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June 21, 2007



The answers? Don't try to answer silly questions and instead try to find questions worth asking. Don't begin by using terminology such as "deprived", the likely purpose of which is to attempt to preclude intelligent thoght. Don't present to us the conclusion "..people do badly in life (partly) through no fault of their own" as if it is not a case of the bleedin' obvious. Don't ask "Is this just?" without expecting a loud raspberry in reply and an enquiry of whether the Pope shits in the woods. Don't betray your grammar school heritage by using the barbarism "good-performing". Not up to your usual standards, Master D: stay behind after school and write 500 lines.

Mark Wadsworth

There are no easy answers, but maybe you're asking the wrong question.

Maybe it's one of those things that we just have to accept, because the huge cost of trying to fix it (and nobody knows how) is just not worth it.


"So, what (if any) are the answers?"

Let's face it - no-one knows.

If I've understood some of that data correctly, sending cohorts of chemistry, physics, and biology teachers into deprived areas might be an idea? Have a more prescriptive curriculum where taking three sciences is compulsory and limiting options to take crappy subjects? Dunno how it works in Engerland but here schools in deprived areas tend to do the opposite and have all but abolished core subjects - which hasn't worked very well at all.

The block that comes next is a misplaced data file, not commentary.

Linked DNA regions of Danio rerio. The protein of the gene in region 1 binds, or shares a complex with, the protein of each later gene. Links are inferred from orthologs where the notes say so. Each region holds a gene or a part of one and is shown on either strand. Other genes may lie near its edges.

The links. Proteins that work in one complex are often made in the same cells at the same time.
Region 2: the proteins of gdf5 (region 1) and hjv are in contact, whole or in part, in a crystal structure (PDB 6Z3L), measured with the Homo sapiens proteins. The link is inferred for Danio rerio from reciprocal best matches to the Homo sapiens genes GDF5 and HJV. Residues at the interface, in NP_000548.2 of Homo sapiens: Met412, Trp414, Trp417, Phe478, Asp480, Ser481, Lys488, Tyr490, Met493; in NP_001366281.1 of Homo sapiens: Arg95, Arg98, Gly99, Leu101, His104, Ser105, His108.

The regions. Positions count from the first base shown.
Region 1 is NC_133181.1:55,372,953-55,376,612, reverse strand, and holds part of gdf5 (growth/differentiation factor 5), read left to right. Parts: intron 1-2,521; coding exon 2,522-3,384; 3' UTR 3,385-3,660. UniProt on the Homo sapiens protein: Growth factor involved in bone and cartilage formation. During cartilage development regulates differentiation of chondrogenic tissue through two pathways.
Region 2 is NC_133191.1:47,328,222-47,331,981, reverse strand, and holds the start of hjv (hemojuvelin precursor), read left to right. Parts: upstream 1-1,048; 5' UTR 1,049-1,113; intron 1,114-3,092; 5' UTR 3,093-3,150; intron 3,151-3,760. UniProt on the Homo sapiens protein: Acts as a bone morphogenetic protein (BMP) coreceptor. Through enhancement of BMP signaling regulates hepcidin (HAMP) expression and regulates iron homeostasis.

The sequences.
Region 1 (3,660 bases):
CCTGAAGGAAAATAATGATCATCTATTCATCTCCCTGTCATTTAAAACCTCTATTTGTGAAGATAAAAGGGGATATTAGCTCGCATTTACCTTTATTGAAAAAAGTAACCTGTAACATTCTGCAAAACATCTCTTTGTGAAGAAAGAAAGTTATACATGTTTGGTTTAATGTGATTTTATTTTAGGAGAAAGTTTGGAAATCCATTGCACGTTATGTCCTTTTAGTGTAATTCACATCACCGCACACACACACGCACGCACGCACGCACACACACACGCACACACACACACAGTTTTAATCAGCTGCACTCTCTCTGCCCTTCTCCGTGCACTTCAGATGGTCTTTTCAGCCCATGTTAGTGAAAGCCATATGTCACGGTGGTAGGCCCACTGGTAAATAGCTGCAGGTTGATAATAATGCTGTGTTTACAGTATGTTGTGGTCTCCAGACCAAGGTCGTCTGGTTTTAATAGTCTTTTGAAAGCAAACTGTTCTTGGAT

Mark Wadsworth

Dearime beat me to it by a whisker.

Mark Wadsworth

I suppose one simple answer to the racial differences would be to only allow Black Caribeans to marry Chinese (and vice versa) and only allow Indians to marry Pakistanis (and vice versa). Whites seem to be about average anyway. I doubt whether this would be a workable or popular measure though.

Ami Ganguli

Make sure that people aren't "channeled" to high or low paying jobs any earlier than absolutely necessary. That means ensuring that everybody has access to a quality university education at an affordable price, even if they just barely graduated high school.

Of course underachievers will likely continue to underachieve, but at least they will have had the opportunity to turn things around as adults.

john b

Mark W, that may be the best idea anyone has ever had, ever. You win awards.

John B

Dr Dan H.

What to do depends on what you want the outcome to be. From the figures, it looks like parental wishes are a lot more influence on young children than they are on older ones, where peer pressure is much more important.

So, if you want a well-rounded nation, try to select the high-achievers at age 10 or 12, and group them with peers that are similarly high achievers, so later on peer pressure keeps them going.

Act also to separate out the troublemakers, the stupid and the disruptive; you don't want these to act as role models for the bulk of the kids, and you don't need them in class since they're so disruptive to lessons.

Finally, don't be afraid to fail in a small percentage of cases. Some kids are unteachable and unmanageable; you'll never get good outcomes all of the time. Act instead to sequester the failures off out of the way of the bulk of the kids to let the majority get a good training.


There are several other options, surely? One is lots more post-16 education, so that people can pick up education and skills when they want to and are motivated to get the most out of it.

Another is to think about the implications of the link you suggest between lifetime attainment and educational achievement - narrowing the financial gap between high attainers and lower attainers so that high attainers have more incentives to pursue careers which aren't closely link to what will make them the most money.

I'd have thought that your argument is less of a challenge for egalitarians, and more difficult for the people who are interested in 'meritocracy'.